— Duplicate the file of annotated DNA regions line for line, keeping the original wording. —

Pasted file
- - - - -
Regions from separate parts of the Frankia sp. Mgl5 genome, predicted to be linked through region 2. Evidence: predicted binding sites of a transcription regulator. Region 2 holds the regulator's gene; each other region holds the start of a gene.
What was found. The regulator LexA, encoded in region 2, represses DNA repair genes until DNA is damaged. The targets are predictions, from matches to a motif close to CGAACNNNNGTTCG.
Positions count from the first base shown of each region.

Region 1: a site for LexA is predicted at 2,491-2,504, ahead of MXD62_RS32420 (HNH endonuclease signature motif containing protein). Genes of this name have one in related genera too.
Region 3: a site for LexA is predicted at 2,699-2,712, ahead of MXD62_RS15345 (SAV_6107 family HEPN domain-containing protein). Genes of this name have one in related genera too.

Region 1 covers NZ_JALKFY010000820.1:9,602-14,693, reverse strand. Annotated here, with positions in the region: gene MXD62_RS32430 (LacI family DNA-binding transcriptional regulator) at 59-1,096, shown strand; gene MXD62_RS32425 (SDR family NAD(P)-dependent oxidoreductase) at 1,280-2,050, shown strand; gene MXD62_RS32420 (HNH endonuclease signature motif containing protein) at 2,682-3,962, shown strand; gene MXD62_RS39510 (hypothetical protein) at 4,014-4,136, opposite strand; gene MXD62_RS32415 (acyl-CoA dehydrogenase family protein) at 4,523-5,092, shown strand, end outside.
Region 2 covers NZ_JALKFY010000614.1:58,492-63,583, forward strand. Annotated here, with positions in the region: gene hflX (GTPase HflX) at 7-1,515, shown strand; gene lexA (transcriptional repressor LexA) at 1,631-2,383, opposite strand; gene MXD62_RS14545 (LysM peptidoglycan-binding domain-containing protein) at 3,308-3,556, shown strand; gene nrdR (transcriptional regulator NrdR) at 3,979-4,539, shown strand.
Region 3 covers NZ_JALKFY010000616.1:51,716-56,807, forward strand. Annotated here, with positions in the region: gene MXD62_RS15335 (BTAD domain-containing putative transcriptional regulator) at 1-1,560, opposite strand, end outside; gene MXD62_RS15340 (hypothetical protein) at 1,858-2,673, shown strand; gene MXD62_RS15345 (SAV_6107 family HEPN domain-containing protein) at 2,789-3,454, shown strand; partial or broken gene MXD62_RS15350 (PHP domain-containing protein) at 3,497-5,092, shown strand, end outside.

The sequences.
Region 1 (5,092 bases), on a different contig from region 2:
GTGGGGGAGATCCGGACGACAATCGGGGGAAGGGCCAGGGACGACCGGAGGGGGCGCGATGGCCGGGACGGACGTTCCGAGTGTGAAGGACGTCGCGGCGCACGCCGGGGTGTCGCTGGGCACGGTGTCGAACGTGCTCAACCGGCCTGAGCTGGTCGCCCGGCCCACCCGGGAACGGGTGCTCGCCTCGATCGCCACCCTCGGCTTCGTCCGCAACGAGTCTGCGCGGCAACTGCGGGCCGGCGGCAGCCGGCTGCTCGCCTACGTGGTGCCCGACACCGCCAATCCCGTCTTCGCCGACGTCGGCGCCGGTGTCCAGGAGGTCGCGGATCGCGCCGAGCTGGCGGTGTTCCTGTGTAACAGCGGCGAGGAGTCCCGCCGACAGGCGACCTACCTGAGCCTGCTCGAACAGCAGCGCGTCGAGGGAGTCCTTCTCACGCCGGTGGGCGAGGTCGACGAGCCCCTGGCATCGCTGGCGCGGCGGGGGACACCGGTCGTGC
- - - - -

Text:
Regions from separate parts of the Frankia sp. Mgl5 genome, predicted to be linked through region 2. Evidence: predicted binding sites of a transcription regulator. Region 2 holds the regulator's gene; each other region holds the start of a gene.
What was found. The regulator LexA, encoded in region 2, represses DNA repair genes until DNA is damaged. The targets are predictions, from matches to a motif close to CGAACNNNNGTTCG.
Positions count from the first base shown of each region.

Region 1: a site for LexA is predicted at 2,491-2,504, ahead of MXD62_RS32420 (HNH endonuclease signature motif containing protein). Genes of this name have one in related genera too.
Region 3: a site for LexA is predicted at 2,699-2,712, ahead of MXD62_RS15345 (SAV_6107 family HEPN domain-containing protein). Genes of this name have one in related genera too.

Region 1 covers NZ_JALKFY010000820.1:9,602-14,693, reverse strand. Annotated here, with positions in the region: gene MXD62_RS32430 (LacI family DNA-binding transcriptional regulator) at 59-1,096, shown strand; gene MXD62_RS32425 (SDR family NAD(P)-dependent oxidoreductase) at 1,280-2,050, shown strand; gene MXD62_RS32420 (HNH endonuclease signature motif containing protein) at 2,682-3,962, shown strand; gene MXD62_RS39510 (hypothetical protein) at 4,014-4,136, opposite strand; gene MXD62_RS32415 (acyl-CoA dehydrogenase family protein) at 4,523-5,092, shown strand, end outside.
Region 2 covers NZ_JALKFY010000614.1:58,492-63,583, forward strand. Annotated here, with positions in the region: gene hflX (GTPase HflX) at 7-1,515, shown strand; gene lexA (transcriptional repressor LexA) at 1,631-2,383, opposite strand; gene MXD62_RS14545 (LysM peptidoglycan-binding domain-containing protein) at 3,308-3,556, shown strand; gene nrdR (transcriptional regulator NrdR) at 3,979-4,539, shown strand.
Region 3 covers NZ_JALKFY010000616.1:51,716-56,807, forward strand. Annotated here, with positions in the region: gene MXD62_RS15335 (BTAD domain-containing putative transcriptional regulator) at 1-1,560, opposite strand, end outside; gene MXD62_RS15340 (hypothetical protein) at 1,858-2,673, shown strand; gene MXD62_RS15345 (SAV_6107 family HEPN domain-containing protein) at 2,789-3,454, shown strand; partial or broken gene MXD62_RS15350 (PHP domain-containing protein) at 3,497-5,092, shown strand, end outside.

The sequences.
Region 1 (5,092 bases), on a different contig from region 2:
GTGGGGGAGATCCGGACGACAATCGGGGGAAGGGCCAGGGACGACCGGAGGGGGCGCGATGGCCGGGACGGACGTTCCGAGTGTGAAGGACGTCGCGGCGCACGCCGGGGTGTCGCTGGGCACGGTGTCGAACGTGCTCAACCGGCCTGAGCTGGTCGCCCGGCCCACCCGGGAACGGGTGCTCGCCTCGATCGCCACCCTCGGCTTCGTCCGCAACGAGTCTGCGCGGCAACTGCGGGCCGGCGGCAGCCGGCTGCTCGCCTACGTGGTGCCCGACACCGCCAATCCCGTCTTCGCCGACGTCGGCGCCGGTGTCCAGGAGGTCGCGGATCGCGCCGAGCTGGCGGTGTTCCTGTGTAACAGCGGCGAGGAGTCCCGCCGACAGGCGACCTACCTGAGCCTGCTCGAACAGCAGCGCGTCGAGGGAGTCCTTCTCACGCCGGTGGGCGAGGTCGACGAGCCCCTGGCATCGCTGGCGCGGCGGGGGACACCGGTCGTGC